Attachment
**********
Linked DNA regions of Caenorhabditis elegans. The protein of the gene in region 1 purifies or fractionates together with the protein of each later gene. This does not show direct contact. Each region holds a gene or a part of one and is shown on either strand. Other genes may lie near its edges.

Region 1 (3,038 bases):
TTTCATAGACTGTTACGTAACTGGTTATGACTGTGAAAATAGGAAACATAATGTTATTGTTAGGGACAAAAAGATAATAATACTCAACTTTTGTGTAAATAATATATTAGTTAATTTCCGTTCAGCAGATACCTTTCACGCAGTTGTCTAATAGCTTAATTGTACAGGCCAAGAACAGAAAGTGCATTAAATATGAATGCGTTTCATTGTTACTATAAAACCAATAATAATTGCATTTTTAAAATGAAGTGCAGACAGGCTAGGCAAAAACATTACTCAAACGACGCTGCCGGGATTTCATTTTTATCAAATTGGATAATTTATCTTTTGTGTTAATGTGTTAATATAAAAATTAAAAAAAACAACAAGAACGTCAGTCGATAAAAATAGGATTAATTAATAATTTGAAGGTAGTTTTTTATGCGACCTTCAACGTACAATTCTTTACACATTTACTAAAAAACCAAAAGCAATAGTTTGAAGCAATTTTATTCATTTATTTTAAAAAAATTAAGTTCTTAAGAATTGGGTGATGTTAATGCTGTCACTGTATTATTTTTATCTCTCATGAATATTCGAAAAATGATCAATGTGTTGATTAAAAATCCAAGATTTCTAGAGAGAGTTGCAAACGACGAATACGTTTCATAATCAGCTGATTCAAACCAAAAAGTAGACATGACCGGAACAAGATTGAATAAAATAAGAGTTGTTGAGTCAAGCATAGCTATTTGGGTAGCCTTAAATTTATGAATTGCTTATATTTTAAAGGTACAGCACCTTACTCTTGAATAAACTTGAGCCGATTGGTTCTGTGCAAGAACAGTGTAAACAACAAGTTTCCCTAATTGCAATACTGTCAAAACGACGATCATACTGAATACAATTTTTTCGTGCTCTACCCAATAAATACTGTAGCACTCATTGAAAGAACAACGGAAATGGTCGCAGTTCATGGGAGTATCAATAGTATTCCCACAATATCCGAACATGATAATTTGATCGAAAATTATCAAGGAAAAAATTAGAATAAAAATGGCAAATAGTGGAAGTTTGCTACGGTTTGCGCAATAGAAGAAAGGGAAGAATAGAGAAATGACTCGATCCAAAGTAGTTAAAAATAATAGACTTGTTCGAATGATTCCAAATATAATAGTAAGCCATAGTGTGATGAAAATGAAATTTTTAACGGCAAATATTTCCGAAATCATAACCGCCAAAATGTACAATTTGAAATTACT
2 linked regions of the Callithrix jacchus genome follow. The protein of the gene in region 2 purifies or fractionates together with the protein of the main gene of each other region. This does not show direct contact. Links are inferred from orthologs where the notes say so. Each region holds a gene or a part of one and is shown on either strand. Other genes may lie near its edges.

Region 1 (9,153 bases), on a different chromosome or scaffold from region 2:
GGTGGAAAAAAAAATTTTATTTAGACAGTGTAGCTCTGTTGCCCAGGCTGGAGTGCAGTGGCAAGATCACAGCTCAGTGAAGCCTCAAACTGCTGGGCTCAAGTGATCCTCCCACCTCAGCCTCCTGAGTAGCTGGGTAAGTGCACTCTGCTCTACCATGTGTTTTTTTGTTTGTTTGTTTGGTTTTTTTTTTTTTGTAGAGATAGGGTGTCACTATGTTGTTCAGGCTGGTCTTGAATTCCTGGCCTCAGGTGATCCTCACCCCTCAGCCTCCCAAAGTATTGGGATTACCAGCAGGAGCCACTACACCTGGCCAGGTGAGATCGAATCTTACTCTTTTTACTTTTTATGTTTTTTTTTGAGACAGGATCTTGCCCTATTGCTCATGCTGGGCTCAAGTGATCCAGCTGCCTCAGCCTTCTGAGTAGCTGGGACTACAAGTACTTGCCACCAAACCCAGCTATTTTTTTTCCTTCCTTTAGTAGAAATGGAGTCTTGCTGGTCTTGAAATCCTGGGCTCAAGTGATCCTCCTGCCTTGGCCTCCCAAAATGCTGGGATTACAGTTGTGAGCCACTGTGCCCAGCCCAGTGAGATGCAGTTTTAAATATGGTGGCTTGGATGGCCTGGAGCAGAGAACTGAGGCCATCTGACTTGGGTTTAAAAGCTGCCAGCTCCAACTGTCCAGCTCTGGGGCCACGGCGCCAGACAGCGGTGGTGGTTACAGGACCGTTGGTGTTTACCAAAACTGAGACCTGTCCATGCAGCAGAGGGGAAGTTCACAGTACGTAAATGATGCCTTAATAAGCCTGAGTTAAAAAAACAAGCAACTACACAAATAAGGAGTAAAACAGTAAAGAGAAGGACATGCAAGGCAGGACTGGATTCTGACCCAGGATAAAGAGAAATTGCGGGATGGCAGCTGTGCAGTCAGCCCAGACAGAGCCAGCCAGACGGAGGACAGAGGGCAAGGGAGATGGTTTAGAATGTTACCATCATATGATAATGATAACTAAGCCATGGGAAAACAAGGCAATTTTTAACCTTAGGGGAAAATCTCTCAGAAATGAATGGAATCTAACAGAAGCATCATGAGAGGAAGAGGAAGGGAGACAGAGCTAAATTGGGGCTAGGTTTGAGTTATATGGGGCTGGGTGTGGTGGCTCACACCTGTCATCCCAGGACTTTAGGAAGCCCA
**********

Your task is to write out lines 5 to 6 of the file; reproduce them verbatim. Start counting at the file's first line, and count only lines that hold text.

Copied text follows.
Region 1 (9,153 bases), on a different chromosome or scaffold from region 2:
GGTGGAAAAAAAAATTTTATTTAGACAGTGTAGCTCTGTTGCCCAGGCTGGAGTGCAGTGGCAAGATCACAGCTCAGTGAAGCCTCAAACTGCTGGGCTCAAGTGATCCTCCCACCTCAGCCTCCTGAGTAGCTGGGTAAGTGCACTCTGCTCTACCATGTGTTTTTTTGTTTGTTTGTTTGGTTTTTTTTTTTTTGTAGAGATAGGGTGTCACTATGTTGTTCAGGCTGGTCTTGAATTCCTGGCCTCAGGTGATCCTCACCCCTCAGCCTCCCAAAGTATTGGGATTACCAGCAGGAGCCACTACACCTGGCCAGGTGAGATCGAATCTTACTCTTTTTACTTTTTATGTTTTTTTTTGAGACAGGATCTTGCCCTATTGCTCATGCTGGGCTCAAGTGATCCAGCTGCCTCAGCCTTCTGAGTAGCTGGGACTACAAGTACTTGCCACCAAACCCAGCTATTTTTTTTCCTTCCTTTAGTAGAAATGGAGTCTTGCTGGTCTTGAAATCCTGGGCTCAAGTGATCCTCCTGCCTTGGCCTCCCAAAATGCTGGGATTACAGTTGTGAGCCACTGTGCCCAGCCCAGTGAGATGCAGTTTTAAATATGGTGGCTTGGATGGCCTGGAGCAGAGAACTGAGGCCATCTGACTTGGGTTTAAAAGCTGCCAGCTCCAACTGTCCAGCTCTGGGGCCACGGCGCCAGACAGCGGTGGTGGTTACAGGACCGTTGGTGTTTACCAAAACTGAGACCTGTCCATGCAGCAGAGGGGAAGTTCACAGTACGTAAATGATGCCTTAATAAGCCTGAGTTAAAAAAACAAGCAACTACACAAATAAGGAGTAAAACAGTAAAGAGAAGGACATGCAAGGCAGGACTGGATTCTGACCCAGGATAAAGAGAAATTGCGGGATGGCAGCTGTGCAGTCAGCCCAGACAGAGCCAGCCAGACGGAGGACAGAGGGCAAGGGAGATGGTTTAGAATGTTACCATCATATGATAATGATAACTAAGCCATGGGAAAACAAGGCAATTTTTAACCTTAGGGGAAAATCTCTCAGAAATGAATGGAATCTAACAGAAGCATCATGAGAGGAAGAGGAAGGGAGACAGAGCTAAATTGGGGCTAGGTTTGAGTTATATGGGGCTGGGTGTGGTGGCTCACACCTGTCATCCCAGGACTTTAGGAAGCCCA